In 2018, Americans experienced electricity disruptions totaling an average of 348 minutes. This was down from a high of 470 minutes in 2017 but still higher than the previous ongoing average of 120 minutes a year.
Across years and regions, the frequency and duration of power outages vary. However, the threat of disruption remains. Due to hurricanes and tropical storms, tornadoes, excessive heat, winter storms, usage patterns, or simply fallen trees and chewed power lines, power outages happen every day.
When they inevitably happen to you, you can be prepared. Choosing a generator that is right for your needs is the best step you can take to ensure that disruptions to the power grid don’t disrupt your life.
Read on to learn more about how to choose a generator for your specific needs.
What Type of Generator Do You Need?
As you investigate generator options, you’ll find four main types available. These include home standby generators, large inverters or portables, midsized inverters, and recreational inverters.
Key differences across these types — and factors to consider when purchasing them — include size and portability, output and efficiency, noise level, and cost.
The largest and most expensive generators with the greatest output are standby, or stationary. These generators are installed permanently on your property and can take over seamlessly when the power goes out.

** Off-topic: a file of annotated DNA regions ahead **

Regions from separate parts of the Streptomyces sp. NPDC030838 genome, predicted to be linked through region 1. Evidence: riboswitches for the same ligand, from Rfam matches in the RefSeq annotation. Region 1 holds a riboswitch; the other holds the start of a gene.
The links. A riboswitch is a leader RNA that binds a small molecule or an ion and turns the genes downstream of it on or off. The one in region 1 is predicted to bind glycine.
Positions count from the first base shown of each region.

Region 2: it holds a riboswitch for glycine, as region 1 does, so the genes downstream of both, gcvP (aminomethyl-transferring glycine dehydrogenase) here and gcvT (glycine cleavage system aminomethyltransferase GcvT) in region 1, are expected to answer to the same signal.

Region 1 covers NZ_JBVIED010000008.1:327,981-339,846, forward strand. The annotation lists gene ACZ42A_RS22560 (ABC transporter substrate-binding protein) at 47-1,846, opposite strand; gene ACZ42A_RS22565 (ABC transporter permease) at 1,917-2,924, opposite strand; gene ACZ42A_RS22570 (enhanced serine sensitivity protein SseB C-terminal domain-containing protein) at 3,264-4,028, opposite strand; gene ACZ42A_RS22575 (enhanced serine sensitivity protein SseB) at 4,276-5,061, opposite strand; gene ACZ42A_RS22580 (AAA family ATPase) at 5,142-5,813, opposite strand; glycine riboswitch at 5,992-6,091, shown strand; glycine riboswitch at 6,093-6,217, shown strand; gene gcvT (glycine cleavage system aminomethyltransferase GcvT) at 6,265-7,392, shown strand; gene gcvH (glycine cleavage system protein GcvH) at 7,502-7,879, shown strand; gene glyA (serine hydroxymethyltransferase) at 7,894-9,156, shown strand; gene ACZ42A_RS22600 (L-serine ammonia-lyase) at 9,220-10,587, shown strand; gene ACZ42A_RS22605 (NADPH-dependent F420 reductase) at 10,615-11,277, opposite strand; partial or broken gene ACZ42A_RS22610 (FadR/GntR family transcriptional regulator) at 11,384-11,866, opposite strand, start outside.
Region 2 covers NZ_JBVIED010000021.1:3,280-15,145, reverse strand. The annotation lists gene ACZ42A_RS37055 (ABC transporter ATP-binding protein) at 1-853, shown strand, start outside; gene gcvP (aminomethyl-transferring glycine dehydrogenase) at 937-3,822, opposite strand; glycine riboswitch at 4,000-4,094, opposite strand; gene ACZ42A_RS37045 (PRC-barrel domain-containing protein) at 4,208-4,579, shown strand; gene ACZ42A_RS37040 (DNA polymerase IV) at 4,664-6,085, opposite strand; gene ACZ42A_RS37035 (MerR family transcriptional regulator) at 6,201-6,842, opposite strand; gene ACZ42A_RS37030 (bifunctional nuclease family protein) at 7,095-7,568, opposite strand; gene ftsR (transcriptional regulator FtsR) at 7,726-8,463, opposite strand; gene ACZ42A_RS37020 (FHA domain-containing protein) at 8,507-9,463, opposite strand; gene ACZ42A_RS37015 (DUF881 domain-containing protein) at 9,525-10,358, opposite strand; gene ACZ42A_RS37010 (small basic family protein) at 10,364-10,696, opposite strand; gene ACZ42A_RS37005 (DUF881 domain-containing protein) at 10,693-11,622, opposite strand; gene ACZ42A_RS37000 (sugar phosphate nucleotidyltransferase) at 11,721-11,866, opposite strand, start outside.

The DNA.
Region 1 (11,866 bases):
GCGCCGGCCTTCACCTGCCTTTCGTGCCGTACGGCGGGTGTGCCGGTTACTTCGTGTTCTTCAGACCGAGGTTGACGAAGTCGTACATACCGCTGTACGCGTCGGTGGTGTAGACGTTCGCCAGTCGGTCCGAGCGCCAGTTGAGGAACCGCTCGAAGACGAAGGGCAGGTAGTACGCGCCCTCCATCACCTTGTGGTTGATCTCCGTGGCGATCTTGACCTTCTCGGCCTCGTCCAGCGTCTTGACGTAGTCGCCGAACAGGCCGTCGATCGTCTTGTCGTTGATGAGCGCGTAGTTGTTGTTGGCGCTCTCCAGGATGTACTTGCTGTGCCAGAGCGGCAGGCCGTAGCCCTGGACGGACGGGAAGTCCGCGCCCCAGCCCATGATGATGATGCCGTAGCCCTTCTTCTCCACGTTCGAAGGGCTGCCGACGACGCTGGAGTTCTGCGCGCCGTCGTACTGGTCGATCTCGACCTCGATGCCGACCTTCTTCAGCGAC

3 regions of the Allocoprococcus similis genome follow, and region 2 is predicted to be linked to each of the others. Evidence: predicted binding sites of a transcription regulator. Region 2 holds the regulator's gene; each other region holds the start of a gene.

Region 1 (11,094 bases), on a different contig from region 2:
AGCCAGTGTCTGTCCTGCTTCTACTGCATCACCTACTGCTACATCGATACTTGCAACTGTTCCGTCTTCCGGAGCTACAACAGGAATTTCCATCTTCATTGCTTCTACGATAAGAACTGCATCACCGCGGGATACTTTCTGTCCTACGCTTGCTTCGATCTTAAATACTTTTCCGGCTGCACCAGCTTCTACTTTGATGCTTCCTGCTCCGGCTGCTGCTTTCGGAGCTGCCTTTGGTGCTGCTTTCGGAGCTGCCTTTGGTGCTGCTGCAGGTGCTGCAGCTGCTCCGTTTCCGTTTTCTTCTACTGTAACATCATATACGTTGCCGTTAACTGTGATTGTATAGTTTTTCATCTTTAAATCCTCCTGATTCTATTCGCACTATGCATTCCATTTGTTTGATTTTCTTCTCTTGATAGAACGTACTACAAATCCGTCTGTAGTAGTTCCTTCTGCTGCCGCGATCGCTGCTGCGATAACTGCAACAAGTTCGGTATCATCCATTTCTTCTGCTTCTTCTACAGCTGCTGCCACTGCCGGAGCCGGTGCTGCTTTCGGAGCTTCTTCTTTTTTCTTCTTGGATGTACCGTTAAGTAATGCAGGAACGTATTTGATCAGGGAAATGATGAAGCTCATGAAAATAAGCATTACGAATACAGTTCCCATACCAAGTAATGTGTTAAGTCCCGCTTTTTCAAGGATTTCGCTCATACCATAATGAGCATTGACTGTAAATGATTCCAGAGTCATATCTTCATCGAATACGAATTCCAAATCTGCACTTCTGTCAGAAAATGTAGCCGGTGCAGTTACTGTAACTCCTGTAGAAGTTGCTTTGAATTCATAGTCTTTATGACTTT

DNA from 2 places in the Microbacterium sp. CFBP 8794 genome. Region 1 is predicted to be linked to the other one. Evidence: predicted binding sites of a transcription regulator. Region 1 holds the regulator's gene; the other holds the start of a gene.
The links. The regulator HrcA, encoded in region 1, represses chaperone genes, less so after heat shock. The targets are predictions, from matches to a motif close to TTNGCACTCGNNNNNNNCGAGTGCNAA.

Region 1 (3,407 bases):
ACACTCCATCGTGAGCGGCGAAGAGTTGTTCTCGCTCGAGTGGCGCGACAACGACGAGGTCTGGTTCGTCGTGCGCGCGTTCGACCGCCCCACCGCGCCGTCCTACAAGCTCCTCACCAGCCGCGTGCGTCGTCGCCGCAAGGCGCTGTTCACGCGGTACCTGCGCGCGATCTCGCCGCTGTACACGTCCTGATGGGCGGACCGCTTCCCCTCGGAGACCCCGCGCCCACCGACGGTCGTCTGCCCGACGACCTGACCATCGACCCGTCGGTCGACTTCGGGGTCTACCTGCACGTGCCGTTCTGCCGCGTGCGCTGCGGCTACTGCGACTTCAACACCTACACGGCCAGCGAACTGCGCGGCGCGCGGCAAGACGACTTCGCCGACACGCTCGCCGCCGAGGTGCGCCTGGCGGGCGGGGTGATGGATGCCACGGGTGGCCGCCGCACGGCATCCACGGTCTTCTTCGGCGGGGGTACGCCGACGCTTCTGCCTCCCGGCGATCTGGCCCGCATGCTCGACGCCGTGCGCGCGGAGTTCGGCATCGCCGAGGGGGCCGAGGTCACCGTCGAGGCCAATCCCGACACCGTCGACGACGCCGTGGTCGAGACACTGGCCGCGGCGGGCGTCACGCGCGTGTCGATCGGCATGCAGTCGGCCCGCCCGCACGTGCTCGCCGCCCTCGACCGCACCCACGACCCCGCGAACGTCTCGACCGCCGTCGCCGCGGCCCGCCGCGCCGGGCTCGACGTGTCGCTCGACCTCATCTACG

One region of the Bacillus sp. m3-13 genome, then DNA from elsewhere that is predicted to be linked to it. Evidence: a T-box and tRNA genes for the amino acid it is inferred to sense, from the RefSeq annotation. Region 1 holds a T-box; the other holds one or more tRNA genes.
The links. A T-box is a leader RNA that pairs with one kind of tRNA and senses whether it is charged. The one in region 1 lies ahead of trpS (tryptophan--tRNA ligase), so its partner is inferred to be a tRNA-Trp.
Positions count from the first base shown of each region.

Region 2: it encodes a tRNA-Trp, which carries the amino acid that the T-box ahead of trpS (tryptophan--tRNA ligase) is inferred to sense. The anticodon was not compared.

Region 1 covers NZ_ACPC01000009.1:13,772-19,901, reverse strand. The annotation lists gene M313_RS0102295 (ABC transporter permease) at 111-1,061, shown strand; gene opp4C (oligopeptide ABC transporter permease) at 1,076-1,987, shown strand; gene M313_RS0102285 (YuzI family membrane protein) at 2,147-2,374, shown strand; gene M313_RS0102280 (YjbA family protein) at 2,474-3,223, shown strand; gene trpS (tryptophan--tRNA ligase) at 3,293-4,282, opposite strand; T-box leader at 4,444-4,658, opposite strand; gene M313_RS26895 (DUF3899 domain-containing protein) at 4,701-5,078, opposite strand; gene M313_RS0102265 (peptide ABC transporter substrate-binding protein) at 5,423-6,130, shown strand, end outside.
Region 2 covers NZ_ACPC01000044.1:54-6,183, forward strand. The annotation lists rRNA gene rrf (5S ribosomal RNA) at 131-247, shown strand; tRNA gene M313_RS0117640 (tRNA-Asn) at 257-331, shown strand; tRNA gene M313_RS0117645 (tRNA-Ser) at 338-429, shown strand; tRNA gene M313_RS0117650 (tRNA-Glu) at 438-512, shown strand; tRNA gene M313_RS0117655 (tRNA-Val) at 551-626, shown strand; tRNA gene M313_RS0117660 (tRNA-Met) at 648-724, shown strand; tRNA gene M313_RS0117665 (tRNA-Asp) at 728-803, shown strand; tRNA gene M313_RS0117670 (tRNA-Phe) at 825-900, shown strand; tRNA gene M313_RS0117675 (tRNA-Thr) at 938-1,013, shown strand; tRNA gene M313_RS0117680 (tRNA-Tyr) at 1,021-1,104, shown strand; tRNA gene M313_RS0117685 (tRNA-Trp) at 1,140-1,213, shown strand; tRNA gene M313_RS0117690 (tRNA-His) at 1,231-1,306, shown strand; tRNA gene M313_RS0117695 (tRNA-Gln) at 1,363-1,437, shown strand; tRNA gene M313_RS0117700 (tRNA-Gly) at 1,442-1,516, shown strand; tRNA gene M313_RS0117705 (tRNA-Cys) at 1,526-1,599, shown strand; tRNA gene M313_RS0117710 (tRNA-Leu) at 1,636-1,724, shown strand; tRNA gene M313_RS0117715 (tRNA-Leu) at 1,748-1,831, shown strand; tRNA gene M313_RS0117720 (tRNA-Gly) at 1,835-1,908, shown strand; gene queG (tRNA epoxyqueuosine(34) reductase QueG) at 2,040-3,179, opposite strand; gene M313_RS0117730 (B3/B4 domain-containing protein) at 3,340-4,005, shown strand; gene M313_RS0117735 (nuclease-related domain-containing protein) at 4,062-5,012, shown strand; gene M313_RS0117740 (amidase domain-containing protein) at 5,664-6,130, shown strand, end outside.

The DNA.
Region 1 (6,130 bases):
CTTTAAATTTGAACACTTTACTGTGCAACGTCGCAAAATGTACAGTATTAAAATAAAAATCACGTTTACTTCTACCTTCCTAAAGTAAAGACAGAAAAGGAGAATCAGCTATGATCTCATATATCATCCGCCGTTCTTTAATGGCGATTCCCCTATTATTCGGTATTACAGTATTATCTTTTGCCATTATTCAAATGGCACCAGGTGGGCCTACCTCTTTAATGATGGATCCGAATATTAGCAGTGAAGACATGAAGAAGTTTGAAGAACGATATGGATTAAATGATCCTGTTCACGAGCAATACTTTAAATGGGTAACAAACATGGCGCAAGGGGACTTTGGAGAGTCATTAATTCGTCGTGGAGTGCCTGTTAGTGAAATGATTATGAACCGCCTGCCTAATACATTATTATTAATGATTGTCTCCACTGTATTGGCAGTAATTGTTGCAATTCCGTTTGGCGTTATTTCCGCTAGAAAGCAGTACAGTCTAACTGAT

Recreational generators are the smallest and most portable. They are also the quietest. However, they are not designed for heavy or long-term use.
As the name suggests, many families purchase “recreational” generators for their recreational needs. So if you’re wondering how to choose a generator for camping, recreational generators may be the way to go.
When choosing a home backup generator, however, your needs are likely to exceed a recreational generator’s output. Therefore, many people opt for a midsize or large inverter or portable. While portable, these units can temporarily power essential appliances in most homes.
How to Choose a Home Backup Generator
Once you’re familiar with the main types of generators, the most important and basic factor to consider in choosing a generator for your home is size. As you choose a size, you should ask yourself several questions:
- How often do I experience power outages?
- What size generator can my property accommodate, and what size can I physically manage?
- What do I want or need to power?
Frequency of Power Outages
If you live in a region where power outages, especially lengthy power outages, are common, a standby, or stationary, generator may best serve your needs. However, these units are large and installed in a permanent location, so they are not suited to every property owner.
Personal, Property, and Community Considerations: What Kind of Generator Can You Accommodate
Depending on your type of residence, your generator options may be more limited.
If you live in an apartment, condo, or other multi-family dwelling, you’ll likely be limited to the smallest options. Before making a purchase, you should also investigate any building or community regulations regarding generator use. If you are physically unable to move a mid-sized or large inverter or portable, those options are also unlikely to serve you well.